There are limitations to this study. The two groups analysed were different, data set 1 appearing to have more acute and severe respiratory failure with higher baseline pCO2 and lower pH. This may reflect the different time of sampling with samples in data set 1 being taken in the emergency department and intensive care unit versus patients established in the ward in data set 2. Without arterial samples, the LOA for ΔpCO2 from data set 1 can only demonstrate that in this population pCO2ca and pCO2v gas tracked CO2 differently. Data set 2, with concurrent VBG and ABG samples, allowed direct comparison of all three values - arterial, venous and calculated. The narrower LOAs between ΔpCO2ca and ΔpCO2a suggest that ΔpCO2ca tracks change in pCO2a better than ΔpCO2v in this population. Correlation of ΔpCO2 for VBG/ABG and vTAC (calculated arterial) values in the most acute phase of respiratory failure represents an opportunity for future research. Of note, other studies of critically ill patients with wide ranges of diagnoses admitted to intensive care, pulmonary medicine or emergency departments retain small LOAs <5 mm Hg when comparing single timepoint pCO2ca with pCO2a.15–19 25

Peripheral saturations obtained were as close to the time of documented sampling as possible. Given the first set of data is retrospective, it is possible the actual saturation at the time of sampling may be different to that recorded. Previous assessments of an adequately ‘well perfused limb’ for the measurement of peripheral saturations for the purpose of calculating arterialised values from venous samples required a clearly recognisable pulse and a normal capillary response.15 We cannot confirm this retrospectively, but few patients had any concern for shock described in their clinical notes. Another study of pCO2ca using routinely available blood samples found results in line with experimentally controlled conditions, despite no attempt to ensure reasonable peripheral perfusion beyond routine clinical practice.16

We did not correct for the use of multiple data points from individual patients but do not believe there was any difference in the within and between patient variance that altered the LOA. Data using the first observation from each patient only had essentially identical SDs to those used for the presented LOA, and there was no significant within/between groups difference in variance on one-way analysis of variance. A non-parametric presentation of results is also included in table 1.

Central venous saturations were unlikely to have featured significantly in this patient population. Delay in time from VBG sampling to blood gas analysis may well have occurred, but up to 15 min delay has shown no significant change in calculated values.17 While bubbles in VBG sampling tubes can affect values, there is no reason to believe our sample does not represent everyday clinical practice.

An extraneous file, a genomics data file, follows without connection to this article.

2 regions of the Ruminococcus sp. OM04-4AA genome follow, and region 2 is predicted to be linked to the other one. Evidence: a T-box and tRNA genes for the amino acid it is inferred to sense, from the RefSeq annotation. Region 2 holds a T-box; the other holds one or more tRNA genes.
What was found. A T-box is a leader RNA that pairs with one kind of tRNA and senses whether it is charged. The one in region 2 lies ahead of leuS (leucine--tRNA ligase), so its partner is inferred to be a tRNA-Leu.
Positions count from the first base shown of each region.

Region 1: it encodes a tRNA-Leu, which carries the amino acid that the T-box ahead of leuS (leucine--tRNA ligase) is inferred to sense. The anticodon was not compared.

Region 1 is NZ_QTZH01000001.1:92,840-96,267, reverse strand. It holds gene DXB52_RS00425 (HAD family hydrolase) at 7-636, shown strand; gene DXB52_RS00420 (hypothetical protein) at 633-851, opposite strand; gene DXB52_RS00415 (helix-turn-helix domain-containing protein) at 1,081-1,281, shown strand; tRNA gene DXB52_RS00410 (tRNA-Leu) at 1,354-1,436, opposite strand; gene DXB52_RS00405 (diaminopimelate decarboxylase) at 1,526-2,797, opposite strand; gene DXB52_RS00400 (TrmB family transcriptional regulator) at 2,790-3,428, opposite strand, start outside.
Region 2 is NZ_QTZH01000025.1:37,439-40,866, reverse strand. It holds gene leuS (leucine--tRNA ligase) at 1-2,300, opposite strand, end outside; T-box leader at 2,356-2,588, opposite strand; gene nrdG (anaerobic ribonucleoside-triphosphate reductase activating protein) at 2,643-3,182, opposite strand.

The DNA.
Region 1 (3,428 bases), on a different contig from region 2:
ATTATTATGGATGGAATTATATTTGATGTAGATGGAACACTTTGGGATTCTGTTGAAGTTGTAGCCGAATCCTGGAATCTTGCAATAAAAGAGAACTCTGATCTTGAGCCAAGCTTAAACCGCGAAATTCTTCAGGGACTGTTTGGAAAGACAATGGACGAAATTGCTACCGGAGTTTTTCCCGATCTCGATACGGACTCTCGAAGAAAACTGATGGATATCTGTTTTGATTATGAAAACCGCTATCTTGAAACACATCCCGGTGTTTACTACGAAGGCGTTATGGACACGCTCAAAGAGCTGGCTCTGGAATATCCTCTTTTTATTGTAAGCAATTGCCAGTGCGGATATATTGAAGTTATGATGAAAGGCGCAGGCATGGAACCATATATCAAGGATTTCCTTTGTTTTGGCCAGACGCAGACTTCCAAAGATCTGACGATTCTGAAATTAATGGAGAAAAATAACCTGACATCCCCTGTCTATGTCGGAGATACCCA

Conclusion

This study suggests that trending pCO2v is not an accurate way to trend pCO2a in patients with respiratory failure. ΔpCO2ca via vTAC trended differently to ΔpCO2v. Our data suggest pCO2ca more accurately trends pCO2a. Further research on this aspect of mathematical arterialisation of VBGs is warranted.

Data availability statement

Data are available upon reasonable request.

Ethics statements

Ethics approval

The Institutional Board and Ethics Committee that approved this study were the Hawke's Bay District Health Board Audit Registration Committee and the Ethical Committee of the North Jutland Region of Denmark.

References

Supplementary materials

  • Supplementary Data

    This web only file has been produced by the BMJ Publishing Group from an electronic file supplied by the author(s) and has not been edited for content.

Footnotes

  • Contributors GC and MW conceived the study. MW collected data, assisted with data analysis, wrote the first draft and led the writing of subsequent drafts. GC analysed data and provided oversight.

  • Funding The authors have not declared a specific grant for this research from any funding agency in the public, commercial or not-for-profit sectors.

  • Competing interests None declared.

  • Provenance and peer review Not commissioned; externally peer reviewed.

  • Supplemental material This content has been supplied by the author(s). It has not been vetted by BMJ Publishing Group Limited (BMJ) and may not have been peer-reviewed. Any opinions or recommendations discussed are solely those of the author(s) and are not endorsed by BMJ. BMJ disclaims all liability and responsibility arising from any reliance placed on the content. Where the content includes any translated material, BMJ does not warrant the accuracy and reliability of the translations (including but not limited to local regulations, clinical guidelines, terminology, drug names and drug dosages), and is not responsible for any error and/or omissions arising from translation and adaptation or otherwise.